Turkey’s Exit from NATO: Why the delay?
The question of Turkey exiting NATO was key this week. The fact that the alliance has released an emergency statement on the issue shows that Brussels perceives Turkey's escape from the predatory alliance to be a very probable prospect.
NATO’s official press release followed the completion of the meeting between Russian President Vladimir Putin and Turkish President Recep Tayyip Erdogan. The question of Turkey withdrawing from NATO was not officially on the agenda, but the Atlanticists have reason to be alarmed. Erdogan’s visit to Russia and the strengthening of the two countries’ cooperation on such key strategic issues as Syria testify to the failure of plans to push the two powers into conflict. If one considers the two presidents’ meeting in the context of Kazakhstan President Nursultan Nazarbayev’s recent visit to Ankara and the summit held between the leaders of Russia, Azerbaijan, and Iran in Baku, then it is understandable that what is at stake is not merely the restoration of pre-crisis relations, but a powerful step forward towards incorporating Turkey into Eurasian integration processes and its possible, future accession to the Shanghai Cooperation Organization.
Simultaneous membership in the SCO and NATO is unlikely. Both organizations perceive each other as enemies. The rapprochement with Russia, Iran and China suggests a break with the United States. These are geopolitical maxims. However, Turkey has yet to declare its readiness to withdraw from NATO. How can this be explained? Is NATO a guarantor of Turkey’s security to at least some extent?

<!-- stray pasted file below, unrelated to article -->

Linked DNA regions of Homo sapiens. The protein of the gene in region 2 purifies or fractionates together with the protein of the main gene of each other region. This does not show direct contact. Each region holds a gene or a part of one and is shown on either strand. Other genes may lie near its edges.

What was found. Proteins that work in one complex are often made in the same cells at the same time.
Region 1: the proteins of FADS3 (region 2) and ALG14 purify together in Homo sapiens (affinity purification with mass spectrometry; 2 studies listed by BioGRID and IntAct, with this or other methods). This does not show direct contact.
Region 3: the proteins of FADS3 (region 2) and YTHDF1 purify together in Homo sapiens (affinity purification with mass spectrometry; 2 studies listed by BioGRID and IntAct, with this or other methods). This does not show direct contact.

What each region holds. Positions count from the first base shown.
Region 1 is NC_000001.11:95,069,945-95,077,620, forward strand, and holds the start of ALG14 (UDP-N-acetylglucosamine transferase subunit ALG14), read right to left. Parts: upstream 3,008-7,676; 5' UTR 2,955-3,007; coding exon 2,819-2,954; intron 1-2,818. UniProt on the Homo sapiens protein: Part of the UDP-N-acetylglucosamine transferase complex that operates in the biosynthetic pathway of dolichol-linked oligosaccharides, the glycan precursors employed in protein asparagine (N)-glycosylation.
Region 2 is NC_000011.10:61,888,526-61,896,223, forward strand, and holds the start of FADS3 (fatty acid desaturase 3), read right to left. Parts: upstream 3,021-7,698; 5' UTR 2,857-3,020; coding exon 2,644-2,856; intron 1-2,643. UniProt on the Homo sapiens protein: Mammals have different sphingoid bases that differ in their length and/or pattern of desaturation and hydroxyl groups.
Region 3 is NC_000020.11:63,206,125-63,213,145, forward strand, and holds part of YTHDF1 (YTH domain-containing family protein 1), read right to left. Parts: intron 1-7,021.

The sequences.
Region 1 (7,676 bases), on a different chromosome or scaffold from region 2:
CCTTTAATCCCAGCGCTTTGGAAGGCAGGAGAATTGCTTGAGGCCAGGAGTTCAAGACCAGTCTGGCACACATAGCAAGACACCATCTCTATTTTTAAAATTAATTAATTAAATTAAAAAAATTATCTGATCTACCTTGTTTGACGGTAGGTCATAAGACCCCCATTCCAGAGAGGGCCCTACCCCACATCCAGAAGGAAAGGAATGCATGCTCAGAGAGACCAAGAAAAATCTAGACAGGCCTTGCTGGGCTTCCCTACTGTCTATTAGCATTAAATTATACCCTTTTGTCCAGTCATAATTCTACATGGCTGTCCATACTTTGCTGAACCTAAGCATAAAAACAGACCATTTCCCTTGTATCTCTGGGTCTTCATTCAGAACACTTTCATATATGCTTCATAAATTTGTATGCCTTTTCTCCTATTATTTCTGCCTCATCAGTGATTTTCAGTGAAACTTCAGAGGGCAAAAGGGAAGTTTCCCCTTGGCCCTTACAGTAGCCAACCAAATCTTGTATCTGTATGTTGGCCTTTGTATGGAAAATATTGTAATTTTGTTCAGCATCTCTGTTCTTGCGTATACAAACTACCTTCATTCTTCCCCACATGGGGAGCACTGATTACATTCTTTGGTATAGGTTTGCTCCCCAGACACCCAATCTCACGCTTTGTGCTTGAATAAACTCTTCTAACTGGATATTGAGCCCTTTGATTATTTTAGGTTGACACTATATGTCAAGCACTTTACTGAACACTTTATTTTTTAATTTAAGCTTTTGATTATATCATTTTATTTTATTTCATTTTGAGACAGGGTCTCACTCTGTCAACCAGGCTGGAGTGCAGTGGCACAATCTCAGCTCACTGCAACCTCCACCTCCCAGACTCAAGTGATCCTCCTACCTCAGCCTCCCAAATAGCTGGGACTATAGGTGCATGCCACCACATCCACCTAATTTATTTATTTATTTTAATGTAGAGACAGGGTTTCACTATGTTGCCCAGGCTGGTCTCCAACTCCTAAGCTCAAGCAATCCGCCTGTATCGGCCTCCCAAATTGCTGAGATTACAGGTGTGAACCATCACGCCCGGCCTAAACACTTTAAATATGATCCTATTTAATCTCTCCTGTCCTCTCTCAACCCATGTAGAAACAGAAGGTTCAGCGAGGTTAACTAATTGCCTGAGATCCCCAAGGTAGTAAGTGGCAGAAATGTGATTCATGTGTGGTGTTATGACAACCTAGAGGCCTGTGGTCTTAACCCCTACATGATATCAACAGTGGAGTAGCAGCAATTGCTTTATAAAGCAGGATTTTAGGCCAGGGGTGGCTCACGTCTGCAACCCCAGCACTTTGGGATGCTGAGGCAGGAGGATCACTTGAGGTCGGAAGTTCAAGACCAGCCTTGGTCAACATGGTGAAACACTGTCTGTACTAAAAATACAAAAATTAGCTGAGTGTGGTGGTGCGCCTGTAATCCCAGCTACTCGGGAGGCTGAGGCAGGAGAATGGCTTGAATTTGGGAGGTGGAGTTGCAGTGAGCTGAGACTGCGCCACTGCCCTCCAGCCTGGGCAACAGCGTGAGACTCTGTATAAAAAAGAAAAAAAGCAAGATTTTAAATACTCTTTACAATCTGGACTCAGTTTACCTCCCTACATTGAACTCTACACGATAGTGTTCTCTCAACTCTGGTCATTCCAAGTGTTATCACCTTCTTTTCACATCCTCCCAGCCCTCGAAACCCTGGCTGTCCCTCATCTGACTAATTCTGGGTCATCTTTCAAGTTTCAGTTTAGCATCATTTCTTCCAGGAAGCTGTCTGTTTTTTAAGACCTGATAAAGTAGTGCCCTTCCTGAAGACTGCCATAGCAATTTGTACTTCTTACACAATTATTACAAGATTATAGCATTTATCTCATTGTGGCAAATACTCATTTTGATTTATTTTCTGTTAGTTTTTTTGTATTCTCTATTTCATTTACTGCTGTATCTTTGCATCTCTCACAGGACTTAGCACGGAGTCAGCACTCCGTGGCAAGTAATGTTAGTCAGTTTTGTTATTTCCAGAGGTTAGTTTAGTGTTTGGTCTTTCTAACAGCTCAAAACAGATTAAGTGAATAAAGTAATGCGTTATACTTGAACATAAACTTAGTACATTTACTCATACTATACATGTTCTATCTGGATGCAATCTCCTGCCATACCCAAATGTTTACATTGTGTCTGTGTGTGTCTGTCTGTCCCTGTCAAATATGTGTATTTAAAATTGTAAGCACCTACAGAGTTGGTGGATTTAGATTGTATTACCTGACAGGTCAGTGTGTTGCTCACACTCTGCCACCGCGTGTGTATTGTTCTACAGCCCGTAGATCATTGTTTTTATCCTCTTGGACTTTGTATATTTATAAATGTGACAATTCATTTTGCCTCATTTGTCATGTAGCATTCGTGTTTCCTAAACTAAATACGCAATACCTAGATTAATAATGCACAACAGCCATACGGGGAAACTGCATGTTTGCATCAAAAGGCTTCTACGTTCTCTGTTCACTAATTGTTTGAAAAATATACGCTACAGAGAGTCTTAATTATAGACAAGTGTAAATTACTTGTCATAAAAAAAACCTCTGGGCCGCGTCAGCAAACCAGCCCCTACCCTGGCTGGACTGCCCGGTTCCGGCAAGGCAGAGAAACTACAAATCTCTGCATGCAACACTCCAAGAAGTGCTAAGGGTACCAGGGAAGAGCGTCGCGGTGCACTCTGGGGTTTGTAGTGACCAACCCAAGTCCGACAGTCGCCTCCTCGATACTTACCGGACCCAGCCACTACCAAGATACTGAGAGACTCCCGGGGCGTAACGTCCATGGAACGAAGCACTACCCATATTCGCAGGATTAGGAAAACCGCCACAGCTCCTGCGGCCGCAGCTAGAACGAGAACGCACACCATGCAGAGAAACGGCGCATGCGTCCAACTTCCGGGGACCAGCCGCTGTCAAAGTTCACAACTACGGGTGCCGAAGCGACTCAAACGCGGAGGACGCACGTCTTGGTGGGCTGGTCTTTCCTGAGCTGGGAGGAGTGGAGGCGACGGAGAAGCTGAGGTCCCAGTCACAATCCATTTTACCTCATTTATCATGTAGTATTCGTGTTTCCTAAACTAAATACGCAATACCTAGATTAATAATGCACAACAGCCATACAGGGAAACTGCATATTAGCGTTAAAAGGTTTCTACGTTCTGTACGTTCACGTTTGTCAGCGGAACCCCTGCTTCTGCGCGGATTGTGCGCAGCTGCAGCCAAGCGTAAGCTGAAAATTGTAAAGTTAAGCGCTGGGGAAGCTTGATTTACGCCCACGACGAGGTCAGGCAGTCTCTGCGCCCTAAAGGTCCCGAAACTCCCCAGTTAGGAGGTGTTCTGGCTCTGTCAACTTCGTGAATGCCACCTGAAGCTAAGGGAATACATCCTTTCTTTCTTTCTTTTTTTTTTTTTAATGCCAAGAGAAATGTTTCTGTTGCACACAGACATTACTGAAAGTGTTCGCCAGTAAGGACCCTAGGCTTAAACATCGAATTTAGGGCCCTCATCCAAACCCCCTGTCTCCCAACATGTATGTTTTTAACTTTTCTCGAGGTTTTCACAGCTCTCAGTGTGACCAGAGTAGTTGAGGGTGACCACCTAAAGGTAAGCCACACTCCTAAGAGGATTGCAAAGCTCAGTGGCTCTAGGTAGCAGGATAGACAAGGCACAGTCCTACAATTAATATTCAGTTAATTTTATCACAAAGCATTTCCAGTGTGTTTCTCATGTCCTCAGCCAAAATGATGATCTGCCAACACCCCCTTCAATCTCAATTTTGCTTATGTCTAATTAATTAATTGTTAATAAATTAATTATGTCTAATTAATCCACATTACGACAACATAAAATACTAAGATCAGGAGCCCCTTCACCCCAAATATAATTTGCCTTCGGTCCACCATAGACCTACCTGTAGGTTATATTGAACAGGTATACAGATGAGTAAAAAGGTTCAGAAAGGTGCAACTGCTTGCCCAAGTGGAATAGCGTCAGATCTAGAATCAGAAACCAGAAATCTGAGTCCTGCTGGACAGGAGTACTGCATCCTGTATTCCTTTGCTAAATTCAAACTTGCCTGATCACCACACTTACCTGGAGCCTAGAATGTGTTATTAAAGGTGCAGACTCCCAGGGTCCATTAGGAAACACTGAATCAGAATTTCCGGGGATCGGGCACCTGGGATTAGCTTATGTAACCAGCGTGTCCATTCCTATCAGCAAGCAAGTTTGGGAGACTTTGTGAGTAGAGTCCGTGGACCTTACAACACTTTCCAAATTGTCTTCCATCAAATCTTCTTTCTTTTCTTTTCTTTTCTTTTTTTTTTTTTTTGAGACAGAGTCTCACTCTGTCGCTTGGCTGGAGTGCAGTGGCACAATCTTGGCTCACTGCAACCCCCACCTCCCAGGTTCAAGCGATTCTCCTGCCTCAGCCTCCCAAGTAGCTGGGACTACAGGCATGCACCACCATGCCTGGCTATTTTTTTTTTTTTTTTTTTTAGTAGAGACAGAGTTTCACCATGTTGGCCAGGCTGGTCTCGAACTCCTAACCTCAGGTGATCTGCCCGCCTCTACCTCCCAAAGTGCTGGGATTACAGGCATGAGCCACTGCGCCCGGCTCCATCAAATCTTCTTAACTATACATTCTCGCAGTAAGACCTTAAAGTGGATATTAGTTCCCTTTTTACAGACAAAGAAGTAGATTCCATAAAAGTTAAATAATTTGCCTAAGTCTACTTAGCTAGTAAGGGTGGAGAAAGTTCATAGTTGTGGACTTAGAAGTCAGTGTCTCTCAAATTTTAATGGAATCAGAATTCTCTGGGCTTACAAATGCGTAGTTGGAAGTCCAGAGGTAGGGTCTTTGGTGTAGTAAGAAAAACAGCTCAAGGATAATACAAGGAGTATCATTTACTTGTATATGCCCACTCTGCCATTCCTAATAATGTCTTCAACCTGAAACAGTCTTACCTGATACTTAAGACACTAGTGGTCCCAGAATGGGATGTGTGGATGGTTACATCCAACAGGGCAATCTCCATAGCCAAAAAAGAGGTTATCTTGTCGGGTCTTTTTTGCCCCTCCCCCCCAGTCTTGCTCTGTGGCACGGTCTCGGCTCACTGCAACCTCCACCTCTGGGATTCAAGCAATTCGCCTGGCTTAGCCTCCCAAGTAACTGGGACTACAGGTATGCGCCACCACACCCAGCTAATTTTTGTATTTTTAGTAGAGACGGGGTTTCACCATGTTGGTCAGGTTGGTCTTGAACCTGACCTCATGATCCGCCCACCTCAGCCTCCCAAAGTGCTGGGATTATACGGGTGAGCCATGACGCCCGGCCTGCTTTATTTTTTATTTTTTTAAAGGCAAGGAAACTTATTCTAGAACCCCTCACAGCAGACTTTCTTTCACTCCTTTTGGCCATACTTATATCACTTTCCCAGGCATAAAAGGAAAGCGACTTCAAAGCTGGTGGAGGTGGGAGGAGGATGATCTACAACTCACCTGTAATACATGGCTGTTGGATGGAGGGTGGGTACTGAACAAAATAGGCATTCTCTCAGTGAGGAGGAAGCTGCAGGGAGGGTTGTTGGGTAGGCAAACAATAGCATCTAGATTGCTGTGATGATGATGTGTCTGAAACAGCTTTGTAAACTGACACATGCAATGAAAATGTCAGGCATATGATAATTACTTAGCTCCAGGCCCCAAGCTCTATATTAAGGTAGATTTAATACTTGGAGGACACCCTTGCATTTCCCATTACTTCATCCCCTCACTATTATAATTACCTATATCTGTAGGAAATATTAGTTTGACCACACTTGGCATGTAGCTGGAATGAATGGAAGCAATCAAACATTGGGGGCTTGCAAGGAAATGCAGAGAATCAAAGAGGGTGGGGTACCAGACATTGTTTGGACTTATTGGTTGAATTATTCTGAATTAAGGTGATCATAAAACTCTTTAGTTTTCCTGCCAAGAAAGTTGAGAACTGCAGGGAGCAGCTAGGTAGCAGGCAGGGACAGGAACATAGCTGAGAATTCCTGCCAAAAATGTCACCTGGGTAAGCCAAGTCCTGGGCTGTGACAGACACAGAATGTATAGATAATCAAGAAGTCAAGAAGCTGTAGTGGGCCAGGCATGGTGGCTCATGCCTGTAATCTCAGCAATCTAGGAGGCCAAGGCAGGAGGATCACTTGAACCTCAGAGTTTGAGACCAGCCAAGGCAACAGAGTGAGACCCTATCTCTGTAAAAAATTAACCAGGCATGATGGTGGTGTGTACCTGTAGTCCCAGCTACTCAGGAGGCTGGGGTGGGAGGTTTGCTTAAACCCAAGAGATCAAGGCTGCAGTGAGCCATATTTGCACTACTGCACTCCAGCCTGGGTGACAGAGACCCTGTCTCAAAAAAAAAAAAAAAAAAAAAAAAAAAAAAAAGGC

To begin with, let us recall that Turkey's accession to NATO in 1952 was due to territorial claims posed by the Soviet Union. From 1945 to 1953, the Soviet Union proposed the establishment of a base in the area of the Black Sea Strait, as well as to push the border in the Caucasus to the border line of the Russian and the Ottoman empires from 1878. Russia currently has no claims to the Bosporus and the Dardanelles and there is no common border between the two countries in the South Caucasus. There is similarly no longer the Soviet Union, whose communist ideological expansion formed another point of opposition and another excuse for the Turkish Republic to join NATO. Thus, the factors that caused Turkey’s accession to NATO are no longer relevant. Moreover, the emerging alliance with Russia and China removes the factor of a Russian military threat from the agenda in principle.